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Genexa ‘Clean’ Medicine

Self-regulatory body finds "clean" medicine company playing dirty.

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Genexa ‘Clean’ Medicine

Genexa touts that it is “the first clean medicine company.” The company explains on its website:

What’s that? It’s medicine made with the same effective active ingredients you need, but without the artificial ones you don’t.

But Genexa doesn’t just highlight the ingredients in its “clean” medicine, it also calls out those in competitors’ over-the-counter products.

For example, Children’s Tylenol contains the same active ingredient – acetaminophen – as Genexa’s Kids’ Pain & Fever. But among the different inactive ingredients in Children’s Tylenol is propylene glycol, which Genexa ridiculed in a Facebook post as “also found in antifreeze.”

It may not surprise you to hear that Johnson & Johnson, the maker of Children’s Tylenol, took offense to this claim and challenged it (and others) with the National Advertising Division.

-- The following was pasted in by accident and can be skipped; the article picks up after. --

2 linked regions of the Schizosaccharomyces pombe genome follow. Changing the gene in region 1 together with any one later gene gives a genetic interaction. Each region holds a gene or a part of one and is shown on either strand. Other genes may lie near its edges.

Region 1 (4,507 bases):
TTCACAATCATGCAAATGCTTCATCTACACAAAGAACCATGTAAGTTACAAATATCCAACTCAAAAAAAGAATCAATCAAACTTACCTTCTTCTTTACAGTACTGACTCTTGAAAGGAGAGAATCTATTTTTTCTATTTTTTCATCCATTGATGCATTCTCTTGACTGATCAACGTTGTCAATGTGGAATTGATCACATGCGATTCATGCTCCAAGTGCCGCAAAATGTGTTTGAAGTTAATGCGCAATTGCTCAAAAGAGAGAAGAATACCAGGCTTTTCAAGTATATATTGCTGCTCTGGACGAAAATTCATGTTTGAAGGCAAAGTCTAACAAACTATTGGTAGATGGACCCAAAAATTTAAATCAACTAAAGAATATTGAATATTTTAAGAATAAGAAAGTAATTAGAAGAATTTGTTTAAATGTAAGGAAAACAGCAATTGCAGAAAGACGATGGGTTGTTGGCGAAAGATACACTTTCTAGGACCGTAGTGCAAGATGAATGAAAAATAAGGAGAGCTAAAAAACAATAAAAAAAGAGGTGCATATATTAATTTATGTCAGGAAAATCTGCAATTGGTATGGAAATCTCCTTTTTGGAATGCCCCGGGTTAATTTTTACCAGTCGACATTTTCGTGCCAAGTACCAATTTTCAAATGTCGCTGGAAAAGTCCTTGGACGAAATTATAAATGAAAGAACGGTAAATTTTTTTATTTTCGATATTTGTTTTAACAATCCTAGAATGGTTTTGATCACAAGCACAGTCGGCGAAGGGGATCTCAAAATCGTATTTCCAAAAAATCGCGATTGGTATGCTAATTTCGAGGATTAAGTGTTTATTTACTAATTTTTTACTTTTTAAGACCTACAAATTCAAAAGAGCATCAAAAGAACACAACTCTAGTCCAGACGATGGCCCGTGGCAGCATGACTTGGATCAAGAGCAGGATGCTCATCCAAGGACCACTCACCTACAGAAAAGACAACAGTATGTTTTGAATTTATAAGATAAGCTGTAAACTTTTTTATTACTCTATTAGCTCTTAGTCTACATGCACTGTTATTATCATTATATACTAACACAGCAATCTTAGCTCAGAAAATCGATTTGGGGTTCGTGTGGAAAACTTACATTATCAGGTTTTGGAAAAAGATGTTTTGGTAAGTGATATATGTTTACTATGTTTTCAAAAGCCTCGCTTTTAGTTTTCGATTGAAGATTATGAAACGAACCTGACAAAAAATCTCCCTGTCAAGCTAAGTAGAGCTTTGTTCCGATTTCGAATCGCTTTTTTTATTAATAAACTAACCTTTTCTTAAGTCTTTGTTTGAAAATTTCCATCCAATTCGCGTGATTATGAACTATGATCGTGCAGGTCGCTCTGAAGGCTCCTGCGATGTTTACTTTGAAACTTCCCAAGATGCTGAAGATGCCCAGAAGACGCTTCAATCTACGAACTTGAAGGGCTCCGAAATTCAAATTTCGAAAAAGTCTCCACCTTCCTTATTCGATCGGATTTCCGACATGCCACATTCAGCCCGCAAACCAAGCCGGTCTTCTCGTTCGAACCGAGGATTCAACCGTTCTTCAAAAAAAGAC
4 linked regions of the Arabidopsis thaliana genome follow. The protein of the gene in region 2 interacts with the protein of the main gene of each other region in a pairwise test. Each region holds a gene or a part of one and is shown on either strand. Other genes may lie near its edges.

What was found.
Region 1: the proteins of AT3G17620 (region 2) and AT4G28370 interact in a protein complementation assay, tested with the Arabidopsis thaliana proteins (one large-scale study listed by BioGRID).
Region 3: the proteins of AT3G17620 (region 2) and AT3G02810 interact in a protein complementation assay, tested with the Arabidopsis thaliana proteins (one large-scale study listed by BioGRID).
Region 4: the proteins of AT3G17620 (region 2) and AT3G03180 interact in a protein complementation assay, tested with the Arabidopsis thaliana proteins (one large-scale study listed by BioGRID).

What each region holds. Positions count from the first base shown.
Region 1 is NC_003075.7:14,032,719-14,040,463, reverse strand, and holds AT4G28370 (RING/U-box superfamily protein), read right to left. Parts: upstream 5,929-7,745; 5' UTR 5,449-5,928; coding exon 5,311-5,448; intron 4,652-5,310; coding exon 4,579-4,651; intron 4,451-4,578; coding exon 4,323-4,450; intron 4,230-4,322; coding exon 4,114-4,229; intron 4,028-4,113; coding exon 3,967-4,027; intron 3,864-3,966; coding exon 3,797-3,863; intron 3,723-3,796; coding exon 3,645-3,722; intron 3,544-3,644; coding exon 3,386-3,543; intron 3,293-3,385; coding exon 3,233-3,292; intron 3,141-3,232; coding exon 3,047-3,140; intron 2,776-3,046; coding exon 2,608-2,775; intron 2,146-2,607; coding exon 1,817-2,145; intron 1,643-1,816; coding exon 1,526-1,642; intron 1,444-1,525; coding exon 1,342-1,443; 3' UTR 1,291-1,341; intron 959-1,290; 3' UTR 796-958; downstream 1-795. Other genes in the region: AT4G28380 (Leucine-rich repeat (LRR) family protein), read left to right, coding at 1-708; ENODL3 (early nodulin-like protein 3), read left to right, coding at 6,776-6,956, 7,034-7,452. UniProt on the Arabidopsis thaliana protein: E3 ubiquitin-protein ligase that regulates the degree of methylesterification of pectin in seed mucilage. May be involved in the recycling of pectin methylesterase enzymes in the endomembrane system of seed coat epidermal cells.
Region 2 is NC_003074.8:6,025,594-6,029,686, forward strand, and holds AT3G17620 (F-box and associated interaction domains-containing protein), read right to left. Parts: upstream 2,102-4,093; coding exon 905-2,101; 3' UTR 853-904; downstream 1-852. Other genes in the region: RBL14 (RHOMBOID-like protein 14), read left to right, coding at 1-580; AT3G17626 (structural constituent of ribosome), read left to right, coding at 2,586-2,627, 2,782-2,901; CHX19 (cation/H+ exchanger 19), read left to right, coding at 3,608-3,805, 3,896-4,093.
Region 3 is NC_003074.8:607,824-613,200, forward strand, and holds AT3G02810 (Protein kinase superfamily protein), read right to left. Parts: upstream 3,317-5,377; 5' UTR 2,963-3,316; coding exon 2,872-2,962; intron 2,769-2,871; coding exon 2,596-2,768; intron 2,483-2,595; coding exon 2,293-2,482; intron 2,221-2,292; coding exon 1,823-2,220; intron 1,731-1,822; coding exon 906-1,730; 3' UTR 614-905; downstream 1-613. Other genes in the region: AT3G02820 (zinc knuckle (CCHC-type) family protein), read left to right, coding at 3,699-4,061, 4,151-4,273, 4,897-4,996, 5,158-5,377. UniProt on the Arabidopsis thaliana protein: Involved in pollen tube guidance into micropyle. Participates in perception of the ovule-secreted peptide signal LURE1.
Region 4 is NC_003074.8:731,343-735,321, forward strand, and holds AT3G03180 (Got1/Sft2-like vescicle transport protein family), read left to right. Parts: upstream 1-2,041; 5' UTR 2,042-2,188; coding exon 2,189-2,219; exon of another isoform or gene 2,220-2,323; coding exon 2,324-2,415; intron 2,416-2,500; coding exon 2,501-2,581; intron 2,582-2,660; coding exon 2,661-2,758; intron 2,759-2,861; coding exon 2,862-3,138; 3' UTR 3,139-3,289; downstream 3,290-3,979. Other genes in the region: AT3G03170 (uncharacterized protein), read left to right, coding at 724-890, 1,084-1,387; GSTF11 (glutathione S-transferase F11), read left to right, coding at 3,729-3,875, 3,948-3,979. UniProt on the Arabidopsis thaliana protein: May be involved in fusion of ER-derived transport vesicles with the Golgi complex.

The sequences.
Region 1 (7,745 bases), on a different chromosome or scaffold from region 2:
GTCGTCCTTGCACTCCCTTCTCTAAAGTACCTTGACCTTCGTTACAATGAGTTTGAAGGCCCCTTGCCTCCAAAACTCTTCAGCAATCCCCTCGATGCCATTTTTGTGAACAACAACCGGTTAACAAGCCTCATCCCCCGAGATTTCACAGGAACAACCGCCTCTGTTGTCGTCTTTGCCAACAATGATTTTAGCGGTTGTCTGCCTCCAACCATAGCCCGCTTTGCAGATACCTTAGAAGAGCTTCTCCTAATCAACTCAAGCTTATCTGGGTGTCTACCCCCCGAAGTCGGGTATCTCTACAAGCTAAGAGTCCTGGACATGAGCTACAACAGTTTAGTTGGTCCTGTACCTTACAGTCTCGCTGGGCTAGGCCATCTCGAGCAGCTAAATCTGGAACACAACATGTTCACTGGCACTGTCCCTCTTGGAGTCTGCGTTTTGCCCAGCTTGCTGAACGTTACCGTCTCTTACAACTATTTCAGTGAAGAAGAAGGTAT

J&J argued that the marketing “instills unnecessary fears about products that contain” propylene glycol and other ingredients, noting, among other things, that propylene glycol is included on the FDA’s list of substances “Generally Recognized as Safe.”

NAD agreed that the claims went too far, writing in its final decision:

There is a distinction between claims that underscore a product’s claimed benefit versus claims that state or reasonably imply that other products are unsafe or pose potential risks or dangers.

The self-regulatory body recommended that Genexa discontinue the claims to avoid conveying the message that competing products with different inactive ingredients are generally unsafe, harmful or dangerous.

NAD also told Genexa to remove two pediatrician preference claims challenged by J&J or modify them to make clear that the surveyed participants expressed a preference limited to “ingredients.”

Genexa is appealing the decision.

The bottom line

“Clean” is a marketing term that has been used to sell everything from makeup to wine to bread to coal. But it has no legal definition so it can mean whatever marketers want it to mean.

Find more of our coverage on medicine here.

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